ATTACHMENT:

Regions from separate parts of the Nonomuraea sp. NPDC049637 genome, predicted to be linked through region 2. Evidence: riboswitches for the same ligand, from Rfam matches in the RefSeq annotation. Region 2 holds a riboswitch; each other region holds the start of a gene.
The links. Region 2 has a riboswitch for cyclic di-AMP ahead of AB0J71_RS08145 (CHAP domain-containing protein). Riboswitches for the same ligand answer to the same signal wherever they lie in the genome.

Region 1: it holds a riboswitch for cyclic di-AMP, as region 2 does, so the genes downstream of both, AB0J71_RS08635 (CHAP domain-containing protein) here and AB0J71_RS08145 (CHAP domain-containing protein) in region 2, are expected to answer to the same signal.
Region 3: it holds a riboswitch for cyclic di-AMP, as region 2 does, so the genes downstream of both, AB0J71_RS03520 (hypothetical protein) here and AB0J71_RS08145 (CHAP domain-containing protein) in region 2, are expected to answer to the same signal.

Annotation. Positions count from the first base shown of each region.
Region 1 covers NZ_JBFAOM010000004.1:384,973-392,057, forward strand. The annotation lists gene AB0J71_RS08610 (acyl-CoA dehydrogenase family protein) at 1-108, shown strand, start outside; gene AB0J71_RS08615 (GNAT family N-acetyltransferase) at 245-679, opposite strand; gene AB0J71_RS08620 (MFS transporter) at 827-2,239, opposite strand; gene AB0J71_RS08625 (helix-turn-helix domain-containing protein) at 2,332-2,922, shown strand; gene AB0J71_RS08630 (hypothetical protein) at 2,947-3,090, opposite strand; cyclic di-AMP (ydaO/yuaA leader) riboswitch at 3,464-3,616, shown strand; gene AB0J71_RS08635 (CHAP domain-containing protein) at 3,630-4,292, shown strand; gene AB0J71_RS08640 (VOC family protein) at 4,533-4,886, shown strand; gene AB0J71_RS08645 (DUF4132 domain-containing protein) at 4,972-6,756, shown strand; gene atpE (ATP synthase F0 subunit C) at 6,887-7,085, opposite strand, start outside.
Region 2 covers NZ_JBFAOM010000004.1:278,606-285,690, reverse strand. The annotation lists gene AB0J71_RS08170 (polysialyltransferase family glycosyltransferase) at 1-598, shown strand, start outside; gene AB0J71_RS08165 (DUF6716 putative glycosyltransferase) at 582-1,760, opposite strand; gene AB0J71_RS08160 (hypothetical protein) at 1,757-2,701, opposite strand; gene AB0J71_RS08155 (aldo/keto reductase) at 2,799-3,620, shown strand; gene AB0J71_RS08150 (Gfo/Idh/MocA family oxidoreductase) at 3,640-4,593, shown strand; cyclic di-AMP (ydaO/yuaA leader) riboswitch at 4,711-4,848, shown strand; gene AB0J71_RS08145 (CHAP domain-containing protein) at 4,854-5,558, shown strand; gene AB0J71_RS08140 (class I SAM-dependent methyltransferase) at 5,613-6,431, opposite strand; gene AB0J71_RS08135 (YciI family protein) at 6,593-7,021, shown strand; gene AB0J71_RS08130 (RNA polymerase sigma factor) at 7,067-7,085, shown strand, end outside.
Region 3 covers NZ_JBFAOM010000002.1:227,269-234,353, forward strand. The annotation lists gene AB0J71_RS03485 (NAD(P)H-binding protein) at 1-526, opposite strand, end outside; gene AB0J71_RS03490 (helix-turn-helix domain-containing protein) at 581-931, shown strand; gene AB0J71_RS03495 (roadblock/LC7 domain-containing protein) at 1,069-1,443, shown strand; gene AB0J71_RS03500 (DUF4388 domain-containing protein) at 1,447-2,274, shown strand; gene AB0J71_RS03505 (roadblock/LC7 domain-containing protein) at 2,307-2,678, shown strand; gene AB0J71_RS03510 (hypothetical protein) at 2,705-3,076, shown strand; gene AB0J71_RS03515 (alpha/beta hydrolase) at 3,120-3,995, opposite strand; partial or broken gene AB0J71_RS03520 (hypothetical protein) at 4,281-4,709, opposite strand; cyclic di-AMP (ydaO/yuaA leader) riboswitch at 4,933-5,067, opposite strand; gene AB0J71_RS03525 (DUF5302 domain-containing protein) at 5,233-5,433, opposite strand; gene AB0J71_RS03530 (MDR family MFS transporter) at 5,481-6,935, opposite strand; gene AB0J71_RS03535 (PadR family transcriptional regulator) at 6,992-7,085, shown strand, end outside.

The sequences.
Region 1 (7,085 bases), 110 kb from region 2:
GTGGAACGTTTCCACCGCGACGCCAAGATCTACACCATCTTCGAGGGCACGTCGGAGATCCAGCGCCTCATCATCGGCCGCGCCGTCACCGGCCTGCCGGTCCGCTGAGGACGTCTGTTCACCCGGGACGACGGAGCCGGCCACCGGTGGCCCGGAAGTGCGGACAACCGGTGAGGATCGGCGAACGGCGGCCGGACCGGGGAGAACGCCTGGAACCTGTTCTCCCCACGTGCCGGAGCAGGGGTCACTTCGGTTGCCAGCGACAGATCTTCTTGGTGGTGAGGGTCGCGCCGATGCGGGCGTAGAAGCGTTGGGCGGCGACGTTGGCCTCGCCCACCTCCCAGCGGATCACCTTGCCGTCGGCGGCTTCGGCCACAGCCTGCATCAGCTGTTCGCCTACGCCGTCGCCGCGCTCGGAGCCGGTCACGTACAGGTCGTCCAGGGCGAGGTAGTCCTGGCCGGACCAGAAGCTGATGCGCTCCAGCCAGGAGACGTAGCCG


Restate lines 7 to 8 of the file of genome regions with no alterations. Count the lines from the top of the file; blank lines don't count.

Region 2 covers NZ_JBFAOM010000004.1:278,606-285,690, reverse strand. The annotation lists gene AB0J71_RS08170 (polysialyltransferase family glycosyltransferase) at 1-598, shown strand, start outside; gene AB0J71_RS08165 (DUF6716 putative glycosyltransferase) at 582-1,760, opposite strand; gene AB0J71_RS08160 (hypothetical protein) at 1,757-2,701, opposite strand; gene AB0J71_RS08155 (aldo/keto reductase) at 2,799-3,620, shown strand; gene AB0J71_RS08150 (Gfo/Idh/MocA family oxidoreductase) at 3,640-4,593, shown strand; cyclic di-AMP (ydaO/yuaA leader) riboswitch at 4,711-4,848, shown strand; gene AB0J71_RS08145 (CHAP domain-containing protein) at 4,854-5,558, shown strand; gene AB0J71_RS08140 (class I SAM-dependent methyltransferase) at 5,613-6,431, opposite strand; gene AB0J71_RS08135 (YciI family protein) at 6,593-7,021, shown strand; gene AB0J71_RS08130 (RNA polymerase sigma factor) at 7,067-7,085, shown strand, end outside.
Region 3 covers NZ_JBFAOM010000002.1:227,269-234,353, forward strand. The annotation lists gene AB0J71_RS03485 (NAD(P)H-binding protein) at 1-526, opposite strand, end outside; gene AB0J71_RS03490 (helix-turn-helix domain-containing protein) at 581-931, shown strand; gene AB0J71_RS03495 (roadblock/LC7 domain-containing protein) at 1,069-1,443, shown strand; gene AB0J71_RS03500 (DUF4388 domain-containing protein) at 1,447-2,274, shown strand; gene AB0J71_RS03505 (roadblock/LC7 domain-containing protein) at 2,307-2,678, shown strand; gene AB0J71_RS03510 (hypothetical protein) at 2,705-3,076, shown strand; gene AB0J71_RS03515 (alpha/beta hydrolase) at 3,120-3,995, opposite strand; partial or broken gene AB0J71_RS03520 (hypothetical protein) at 4,281-4,709, opposite strand; cyclic di-AMP (ydaO/yuaA leader) riboswitch at 4,933-5,067, opposite strand; gene AB0J71_RS03525 (DUF5302 domain-containing protein) at 5,233-5,433, opposite strand; gene AB0J71_RS03530 (MDR family MFS transporter) at 5,481-6,935, opposite strand; gene AB0J71_RS03535 (PadR family transcriptional regulator) at 6,992-7,085, shown strand, end outside.